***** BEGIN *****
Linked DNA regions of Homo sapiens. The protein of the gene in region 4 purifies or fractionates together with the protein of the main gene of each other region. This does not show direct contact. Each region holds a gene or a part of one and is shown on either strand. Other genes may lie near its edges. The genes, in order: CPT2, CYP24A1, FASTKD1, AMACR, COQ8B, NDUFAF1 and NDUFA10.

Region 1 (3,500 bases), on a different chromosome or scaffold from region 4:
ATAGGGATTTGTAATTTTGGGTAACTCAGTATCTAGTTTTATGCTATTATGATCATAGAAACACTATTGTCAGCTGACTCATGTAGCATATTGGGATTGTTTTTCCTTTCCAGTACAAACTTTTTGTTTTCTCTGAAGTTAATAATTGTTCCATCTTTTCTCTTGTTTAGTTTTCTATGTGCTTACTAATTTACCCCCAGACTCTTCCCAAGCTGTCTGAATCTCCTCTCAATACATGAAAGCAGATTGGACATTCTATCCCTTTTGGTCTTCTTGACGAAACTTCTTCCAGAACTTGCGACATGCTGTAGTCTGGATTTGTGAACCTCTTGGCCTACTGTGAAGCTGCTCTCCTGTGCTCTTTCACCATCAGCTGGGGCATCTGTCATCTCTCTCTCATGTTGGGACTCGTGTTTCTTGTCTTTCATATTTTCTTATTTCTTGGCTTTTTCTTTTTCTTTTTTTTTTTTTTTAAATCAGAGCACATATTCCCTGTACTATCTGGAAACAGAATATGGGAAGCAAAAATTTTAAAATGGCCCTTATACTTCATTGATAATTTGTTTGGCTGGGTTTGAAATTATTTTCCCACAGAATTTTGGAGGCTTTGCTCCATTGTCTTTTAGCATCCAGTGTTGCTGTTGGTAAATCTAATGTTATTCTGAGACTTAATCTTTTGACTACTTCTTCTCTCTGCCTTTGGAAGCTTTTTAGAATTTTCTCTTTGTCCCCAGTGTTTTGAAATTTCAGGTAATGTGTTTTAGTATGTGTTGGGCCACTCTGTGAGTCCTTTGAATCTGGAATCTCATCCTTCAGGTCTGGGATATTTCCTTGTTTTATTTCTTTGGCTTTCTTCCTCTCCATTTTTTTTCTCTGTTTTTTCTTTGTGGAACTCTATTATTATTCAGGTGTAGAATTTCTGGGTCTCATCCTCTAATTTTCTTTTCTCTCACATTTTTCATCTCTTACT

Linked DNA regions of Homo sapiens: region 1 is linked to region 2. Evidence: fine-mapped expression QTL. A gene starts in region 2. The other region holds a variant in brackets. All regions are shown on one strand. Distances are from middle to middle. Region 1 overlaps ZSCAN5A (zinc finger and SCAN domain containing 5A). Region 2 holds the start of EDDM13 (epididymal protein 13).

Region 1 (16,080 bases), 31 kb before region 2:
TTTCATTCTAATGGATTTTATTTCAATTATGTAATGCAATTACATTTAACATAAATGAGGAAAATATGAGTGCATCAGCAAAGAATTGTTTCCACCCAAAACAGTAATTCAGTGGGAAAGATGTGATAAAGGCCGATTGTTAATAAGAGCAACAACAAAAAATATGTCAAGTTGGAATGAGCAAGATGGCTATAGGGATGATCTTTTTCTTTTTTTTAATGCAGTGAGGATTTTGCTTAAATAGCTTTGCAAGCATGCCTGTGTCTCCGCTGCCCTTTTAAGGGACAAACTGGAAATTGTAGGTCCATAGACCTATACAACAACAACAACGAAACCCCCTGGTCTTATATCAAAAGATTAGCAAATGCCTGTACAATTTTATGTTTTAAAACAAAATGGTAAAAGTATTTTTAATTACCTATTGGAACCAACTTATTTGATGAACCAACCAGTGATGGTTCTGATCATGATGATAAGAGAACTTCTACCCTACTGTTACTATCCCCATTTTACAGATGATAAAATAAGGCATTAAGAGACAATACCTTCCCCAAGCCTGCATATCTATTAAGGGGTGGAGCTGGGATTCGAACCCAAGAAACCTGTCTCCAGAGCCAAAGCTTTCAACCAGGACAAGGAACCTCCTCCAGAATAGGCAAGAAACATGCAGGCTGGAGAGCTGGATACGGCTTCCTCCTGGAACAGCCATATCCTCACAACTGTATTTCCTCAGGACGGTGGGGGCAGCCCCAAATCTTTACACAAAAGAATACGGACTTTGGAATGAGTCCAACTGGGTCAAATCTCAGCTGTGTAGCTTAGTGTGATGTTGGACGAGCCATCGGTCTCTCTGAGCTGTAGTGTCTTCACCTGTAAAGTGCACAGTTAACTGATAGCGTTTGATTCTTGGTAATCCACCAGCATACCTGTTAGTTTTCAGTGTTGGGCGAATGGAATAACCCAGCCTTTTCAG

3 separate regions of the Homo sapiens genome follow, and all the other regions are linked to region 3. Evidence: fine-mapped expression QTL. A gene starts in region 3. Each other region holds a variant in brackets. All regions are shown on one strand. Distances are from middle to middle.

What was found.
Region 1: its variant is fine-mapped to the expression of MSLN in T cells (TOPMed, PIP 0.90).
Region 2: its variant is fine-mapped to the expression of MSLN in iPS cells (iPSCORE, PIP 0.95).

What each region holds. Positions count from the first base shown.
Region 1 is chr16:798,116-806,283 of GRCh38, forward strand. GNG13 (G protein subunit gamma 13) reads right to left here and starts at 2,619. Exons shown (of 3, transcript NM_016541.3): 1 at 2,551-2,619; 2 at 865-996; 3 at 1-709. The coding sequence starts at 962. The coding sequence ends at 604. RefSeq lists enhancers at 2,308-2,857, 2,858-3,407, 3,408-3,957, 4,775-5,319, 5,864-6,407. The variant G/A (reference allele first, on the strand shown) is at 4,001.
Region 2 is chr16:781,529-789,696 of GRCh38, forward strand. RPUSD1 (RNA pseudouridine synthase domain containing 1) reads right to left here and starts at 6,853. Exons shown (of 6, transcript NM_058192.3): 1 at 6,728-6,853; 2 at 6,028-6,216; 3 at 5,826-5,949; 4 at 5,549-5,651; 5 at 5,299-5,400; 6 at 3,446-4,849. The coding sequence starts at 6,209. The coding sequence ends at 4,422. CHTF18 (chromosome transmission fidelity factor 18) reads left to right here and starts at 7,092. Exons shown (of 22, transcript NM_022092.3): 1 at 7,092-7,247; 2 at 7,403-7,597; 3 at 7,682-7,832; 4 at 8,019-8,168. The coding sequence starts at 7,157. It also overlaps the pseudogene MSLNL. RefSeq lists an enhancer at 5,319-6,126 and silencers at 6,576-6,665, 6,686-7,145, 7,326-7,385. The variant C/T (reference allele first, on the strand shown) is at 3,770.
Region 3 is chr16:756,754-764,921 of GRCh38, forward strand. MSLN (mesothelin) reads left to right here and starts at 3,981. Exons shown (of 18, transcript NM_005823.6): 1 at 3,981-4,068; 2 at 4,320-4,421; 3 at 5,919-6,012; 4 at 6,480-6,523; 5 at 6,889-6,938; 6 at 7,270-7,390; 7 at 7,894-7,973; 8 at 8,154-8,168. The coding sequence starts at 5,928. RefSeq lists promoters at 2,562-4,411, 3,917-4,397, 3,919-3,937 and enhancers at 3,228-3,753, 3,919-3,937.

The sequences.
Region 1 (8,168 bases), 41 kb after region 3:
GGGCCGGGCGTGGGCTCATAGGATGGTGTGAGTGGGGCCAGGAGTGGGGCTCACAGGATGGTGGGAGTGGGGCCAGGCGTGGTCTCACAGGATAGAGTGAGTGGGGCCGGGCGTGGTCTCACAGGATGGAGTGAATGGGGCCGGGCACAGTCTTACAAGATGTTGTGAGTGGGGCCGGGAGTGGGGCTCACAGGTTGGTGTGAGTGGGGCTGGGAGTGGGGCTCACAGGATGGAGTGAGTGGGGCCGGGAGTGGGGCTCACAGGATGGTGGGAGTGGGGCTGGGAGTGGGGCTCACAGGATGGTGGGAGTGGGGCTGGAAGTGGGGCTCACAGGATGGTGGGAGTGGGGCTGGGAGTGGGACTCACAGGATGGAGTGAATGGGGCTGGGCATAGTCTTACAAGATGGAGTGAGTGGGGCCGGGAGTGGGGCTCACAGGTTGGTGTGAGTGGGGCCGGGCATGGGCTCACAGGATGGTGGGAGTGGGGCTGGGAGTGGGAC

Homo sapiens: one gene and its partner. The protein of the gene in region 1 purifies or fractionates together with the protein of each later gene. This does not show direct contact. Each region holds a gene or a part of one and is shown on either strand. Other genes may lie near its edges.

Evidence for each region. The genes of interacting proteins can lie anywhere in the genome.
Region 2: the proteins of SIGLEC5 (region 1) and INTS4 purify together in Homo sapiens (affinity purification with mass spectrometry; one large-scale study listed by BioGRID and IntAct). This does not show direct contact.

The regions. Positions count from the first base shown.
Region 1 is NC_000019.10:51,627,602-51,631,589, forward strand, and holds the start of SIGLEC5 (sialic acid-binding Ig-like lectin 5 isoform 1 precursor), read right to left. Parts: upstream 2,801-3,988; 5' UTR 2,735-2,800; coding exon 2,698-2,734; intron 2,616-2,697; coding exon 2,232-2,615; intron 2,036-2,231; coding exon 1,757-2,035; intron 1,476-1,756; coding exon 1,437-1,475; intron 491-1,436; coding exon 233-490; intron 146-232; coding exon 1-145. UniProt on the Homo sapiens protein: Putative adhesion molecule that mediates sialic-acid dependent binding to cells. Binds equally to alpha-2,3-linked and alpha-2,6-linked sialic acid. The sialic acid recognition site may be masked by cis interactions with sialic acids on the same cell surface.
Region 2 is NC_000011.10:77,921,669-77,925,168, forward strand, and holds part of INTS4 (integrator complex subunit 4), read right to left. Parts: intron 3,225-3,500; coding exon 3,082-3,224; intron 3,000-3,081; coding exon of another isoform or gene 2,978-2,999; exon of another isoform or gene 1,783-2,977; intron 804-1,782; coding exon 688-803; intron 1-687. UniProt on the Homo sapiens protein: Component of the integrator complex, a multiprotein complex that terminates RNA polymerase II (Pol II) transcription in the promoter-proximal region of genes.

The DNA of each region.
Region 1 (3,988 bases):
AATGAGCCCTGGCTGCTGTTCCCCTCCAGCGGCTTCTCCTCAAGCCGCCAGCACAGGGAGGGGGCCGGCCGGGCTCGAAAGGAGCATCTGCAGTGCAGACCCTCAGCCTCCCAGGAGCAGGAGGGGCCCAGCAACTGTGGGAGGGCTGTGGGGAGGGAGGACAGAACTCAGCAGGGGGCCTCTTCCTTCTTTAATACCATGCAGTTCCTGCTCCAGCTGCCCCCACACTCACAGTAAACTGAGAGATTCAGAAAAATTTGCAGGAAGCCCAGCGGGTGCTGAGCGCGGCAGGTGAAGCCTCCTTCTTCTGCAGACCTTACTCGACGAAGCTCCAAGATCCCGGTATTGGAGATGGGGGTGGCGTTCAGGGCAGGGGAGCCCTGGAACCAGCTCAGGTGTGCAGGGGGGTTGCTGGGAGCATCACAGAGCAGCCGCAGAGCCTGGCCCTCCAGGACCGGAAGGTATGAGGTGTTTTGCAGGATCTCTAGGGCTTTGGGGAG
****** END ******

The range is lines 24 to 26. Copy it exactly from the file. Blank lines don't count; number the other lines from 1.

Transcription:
The DNA of each region.
Region 1 (3,988 bases):
AATGAGCCCTGGCTGCTGTTCCCCTCCAGCGGCTTCTCCTCAAGCCGCCAGCACAGGGAGGGGGCCGGCCGGGCTCGAAAGGAGCATCTGCAGTGCAGACCCTCAGCCTCCCAGGAGCAGGAGGGGCCCAGCAACTGTGGGAGGGCTGTGGGGAGGGAGGACAGAACTCAGCAGGGGGCCTCTTCCTTCTTTAATACCATGCAGTTCCTGCTCCAGCTGCCCCCACACTCACAGTAAACTGAGAGATTCAGAAAAATTTGCAGGAAGCCCAGCGGGTGCTGAGCGCGGCAGGTGAAGCCTCCTTCTTCTGCAGACCTTACTCGACGAAGCTCCAAGATCCCGGTATTGGAGATGGGGGTGGCGTTCAGGGCAGGGGAGCCCTGGAACCAGCTCAGGTGTGCAGGGGGGTTGCTGGGAGCATCACAGAGCAGCCGCAGAGCCTGGCCCTCCAGGACCGGAAGGTATGAGGTGTTTTGCAGGATCTCTAGGGCTTTGGGGAG